Active Surveillance a Reasonable Option in African-American Men with Low-Risk Prostate Cancer

Study sheds new light on the utility of watchful waiting

Because African-American men diagnosed with prostate cancer experience higher mortality and lower disease-free survival rates than do Caucasian men, the safety of active surveillance (AS) in this population has been a topic of considerable debate.

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New research conducted by Cleveland Clinic’s Glickman Urological & Kidney Institute suggests that AS is a viable option for African-American prostate cancer patients with low- or intermediate-risk disease,  enabling long treatment-free periods and reasonable post-treatment outcomes.

“We compared the outcomes of African-American patients on AS with non-African-American patients with similar characteristics,” says Cleveland Clinic urologic oncology fellow Lewis Thomas, MD, lead author of the research presented at the 2019 American Society of Clinical Oncology Genitourinary Cancers Symposium. “The main takeaway of our study is that the decision on whether to go on AS for prostate cancer should not be based on whether the patient is African-American or Caucasian. In other words, African-American patients should not be excluded from AS.”

Advantages of AS

Outcomes studies of African-American men on AS are rare, and some show contradictory results. Dr. Thomas says the lack of clear guidance was one of the motivating factors for his group’s research, a retrospective matched cohort study.

Active surveillance in men with characteristics of low-risk prostate cancer involves monitoring with periodic digital rectal exams (DRE), prostate-specific antigen (PSA) blood tests and prostate biopsies. Treatment is initiated upon objective markers of disease activity or by patient decision. Low-risk prostate cancer is especially amenable to AS due to its typically slow progression. It has been estimated that more than 30 percent of men have slow-growing prostate cancer that does not require immediate treatment.

AS has multiple advantages in low-risk prostate cancer, Dr. Thomas says, including reduced cost of care and fewer long-term side effects.

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“Active surveillance offers men with low-risk prostate cancer good quality of life instead of being subjected to the negative side effects of surgical or radiation treatment,” he says, which may include erectile dysfunction, bladder dysfunction or stress urinary incontinence.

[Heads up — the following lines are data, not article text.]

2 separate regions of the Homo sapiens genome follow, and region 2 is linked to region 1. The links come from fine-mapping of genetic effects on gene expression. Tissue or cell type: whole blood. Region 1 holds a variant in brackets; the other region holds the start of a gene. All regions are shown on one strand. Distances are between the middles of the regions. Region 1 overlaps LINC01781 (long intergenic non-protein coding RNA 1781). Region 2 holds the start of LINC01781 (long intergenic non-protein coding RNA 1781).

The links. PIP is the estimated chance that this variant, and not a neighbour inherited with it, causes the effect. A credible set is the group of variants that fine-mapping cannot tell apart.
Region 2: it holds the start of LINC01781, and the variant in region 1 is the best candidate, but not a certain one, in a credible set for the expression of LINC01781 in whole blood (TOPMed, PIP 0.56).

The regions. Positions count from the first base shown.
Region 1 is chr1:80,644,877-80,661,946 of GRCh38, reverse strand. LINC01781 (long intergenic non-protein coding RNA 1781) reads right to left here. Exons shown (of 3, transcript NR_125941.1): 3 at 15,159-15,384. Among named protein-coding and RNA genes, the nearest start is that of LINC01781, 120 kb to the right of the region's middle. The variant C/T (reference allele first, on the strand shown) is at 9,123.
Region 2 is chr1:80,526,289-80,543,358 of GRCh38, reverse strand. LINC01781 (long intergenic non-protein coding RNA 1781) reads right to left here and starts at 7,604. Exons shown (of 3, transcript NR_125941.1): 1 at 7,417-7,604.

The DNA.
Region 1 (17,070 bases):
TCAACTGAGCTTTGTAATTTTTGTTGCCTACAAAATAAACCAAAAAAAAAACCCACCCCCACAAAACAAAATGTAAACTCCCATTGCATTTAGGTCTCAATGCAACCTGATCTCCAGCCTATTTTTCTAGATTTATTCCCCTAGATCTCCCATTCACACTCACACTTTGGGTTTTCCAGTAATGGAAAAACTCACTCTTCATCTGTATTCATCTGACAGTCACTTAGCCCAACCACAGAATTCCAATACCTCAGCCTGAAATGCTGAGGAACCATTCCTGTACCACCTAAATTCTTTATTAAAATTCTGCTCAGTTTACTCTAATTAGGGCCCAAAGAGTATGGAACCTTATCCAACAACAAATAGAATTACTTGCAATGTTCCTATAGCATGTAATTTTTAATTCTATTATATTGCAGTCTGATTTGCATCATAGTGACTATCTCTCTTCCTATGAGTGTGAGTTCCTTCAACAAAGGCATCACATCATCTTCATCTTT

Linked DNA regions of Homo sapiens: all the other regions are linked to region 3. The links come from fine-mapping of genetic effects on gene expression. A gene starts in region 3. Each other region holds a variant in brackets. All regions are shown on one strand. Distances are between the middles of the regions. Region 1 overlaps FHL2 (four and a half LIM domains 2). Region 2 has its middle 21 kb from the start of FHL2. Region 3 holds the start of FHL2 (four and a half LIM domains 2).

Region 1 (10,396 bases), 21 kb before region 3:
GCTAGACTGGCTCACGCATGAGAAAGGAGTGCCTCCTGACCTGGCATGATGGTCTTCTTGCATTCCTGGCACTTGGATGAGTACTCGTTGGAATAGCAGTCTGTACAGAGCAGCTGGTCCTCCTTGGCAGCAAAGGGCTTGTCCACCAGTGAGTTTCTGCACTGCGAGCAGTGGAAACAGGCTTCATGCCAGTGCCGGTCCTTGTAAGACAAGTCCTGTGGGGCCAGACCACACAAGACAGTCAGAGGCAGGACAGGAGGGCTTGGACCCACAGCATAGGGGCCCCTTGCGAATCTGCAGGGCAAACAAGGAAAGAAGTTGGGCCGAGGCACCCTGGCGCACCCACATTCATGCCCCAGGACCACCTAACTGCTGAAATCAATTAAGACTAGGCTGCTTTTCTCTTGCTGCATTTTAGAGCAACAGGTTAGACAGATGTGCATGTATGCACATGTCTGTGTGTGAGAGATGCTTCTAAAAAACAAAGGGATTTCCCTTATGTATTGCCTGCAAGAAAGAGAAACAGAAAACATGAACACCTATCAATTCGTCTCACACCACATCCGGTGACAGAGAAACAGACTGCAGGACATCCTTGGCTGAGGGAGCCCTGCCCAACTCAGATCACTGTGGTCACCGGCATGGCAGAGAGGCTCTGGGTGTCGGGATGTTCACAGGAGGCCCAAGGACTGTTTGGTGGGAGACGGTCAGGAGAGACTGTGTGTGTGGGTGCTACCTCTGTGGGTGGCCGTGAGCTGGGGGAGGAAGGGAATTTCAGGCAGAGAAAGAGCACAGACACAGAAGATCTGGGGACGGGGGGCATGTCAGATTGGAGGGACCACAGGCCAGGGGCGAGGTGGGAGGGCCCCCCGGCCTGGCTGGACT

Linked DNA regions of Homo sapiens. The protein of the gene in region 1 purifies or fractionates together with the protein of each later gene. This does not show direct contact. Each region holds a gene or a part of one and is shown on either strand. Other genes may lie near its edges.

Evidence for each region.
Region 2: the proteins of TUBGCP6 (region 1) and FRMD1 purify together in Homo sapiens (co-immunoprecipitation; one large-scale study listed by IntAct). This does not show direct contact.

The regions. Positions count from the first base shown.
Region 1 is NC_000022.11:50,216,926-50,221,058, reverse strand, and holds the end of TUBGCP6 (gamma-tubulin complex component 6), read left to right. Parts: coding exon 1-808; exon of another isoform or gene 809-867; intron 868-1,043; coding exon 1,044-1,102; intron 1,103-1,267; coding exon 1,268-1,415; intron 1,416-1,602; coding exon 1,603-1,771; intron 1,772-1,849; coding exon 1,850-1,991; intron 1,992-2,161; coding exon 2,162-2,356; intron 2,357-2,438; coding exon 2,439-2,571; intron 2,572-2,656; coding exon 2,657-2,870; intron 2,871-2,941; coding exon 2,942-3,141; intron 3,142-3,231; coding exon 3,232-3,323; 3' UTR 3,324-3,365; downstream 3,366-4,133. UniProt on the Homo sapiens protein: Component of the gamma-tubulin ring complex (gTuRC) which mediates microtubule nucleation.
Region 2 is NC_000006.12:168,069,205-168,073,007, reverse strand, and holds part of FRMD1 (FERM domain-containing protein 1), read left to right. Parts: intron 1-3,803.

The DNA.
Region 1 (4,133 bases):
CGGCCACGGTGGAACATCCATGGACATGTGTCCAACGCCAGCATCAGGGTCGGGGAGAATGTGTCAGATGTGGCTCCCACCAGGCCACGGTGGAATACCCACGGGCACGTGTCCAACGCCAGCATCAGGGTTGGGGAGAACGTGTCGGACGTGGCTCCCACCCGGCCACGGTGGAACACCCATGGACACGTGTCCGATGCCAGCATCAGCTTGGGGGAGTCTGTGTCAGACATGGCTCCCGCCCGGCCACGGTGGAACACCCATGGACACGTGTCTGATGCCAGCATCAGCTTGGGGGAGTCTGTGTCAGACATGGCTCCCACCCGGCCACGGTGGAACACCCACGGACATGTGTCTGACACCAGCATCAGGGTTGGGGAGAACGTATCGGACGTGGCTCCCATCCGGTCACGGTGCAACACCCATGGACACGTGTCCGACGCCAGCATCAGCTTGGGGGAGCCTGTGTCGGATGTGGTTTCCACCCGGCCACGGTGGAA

Balancing risk factors and patient preferences

Advanced magnetic resonance imaging and genomic testing have aided physicians’ ability to differentiate between patients who are more or less suitable for AS, Dr. Thomas says. The determination of when AS is appropriate boils down to balancing the risk factors for negative outcomes with individual patients’ preferences regarding treatment.

“Overall, large national data sets indicate that physicians and patients are becoming more and more comfortable with AS, which is good because it reduces the burden of treatment for prostate cancer,” he says.

Comparable or better outcomes observed in African-American patients

In the Cleveland Clinic analysis, a cohort of 59 African-American prostate cancer patients was matched 1:1 to non-African-American patients, based on three National Comprehensive Cancer Network (NCCN) parameters: risk, age at diagnosis, and year of diagnosis. Cohort outcomes, including receipt of treatment, post-treatment recurrence, metastases development, prostate cancer-specific mortality and NCCN risk reclassification, were compared.

While the rates of risk reclassification during AS were higher among African-American men than the non-African-American cohort (54 percent vs. 39 percent, p=0.09), the analysis found that the rates of treatment (46 percent vs. 44 percent) and post-treatment recurrence (11 percent vs. 19 percent) were similar in the two groups.

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The reclassifications of many in the African-American cohort were due to PSA rise, not pathologic upgrading. African-American patients experienced longer time to reclassification and time to treatment than non-African-American patients. No cancer-specific mortalities were recorded in either cohort, and the rate of metastases development was the same (one patient per group).

“We found that African-American patients came off of AS at a slightly higher rate than their non-African-American counterparts,” Dr. Thomas says, “but when they did get treatment, they had good outcomes and were able to stay on AS at least as long as non-African-American patients and, often times, even longer.

Assessing the utility of AS on a larger cohort

Although these findings were based on a relatively small sample size, they serve as an important basis for future, larger studies, Dr. Thomas says. He and his collaborators are considering analyzing an expanded patient cohort in the near future.

“We are currently working on building a more comprehensive AS database and having more patients to report on, since the major limitation of our study was its size,” he says. “We are optimistic that we will be able to build a more comprehensive data set to validate our initial findings.”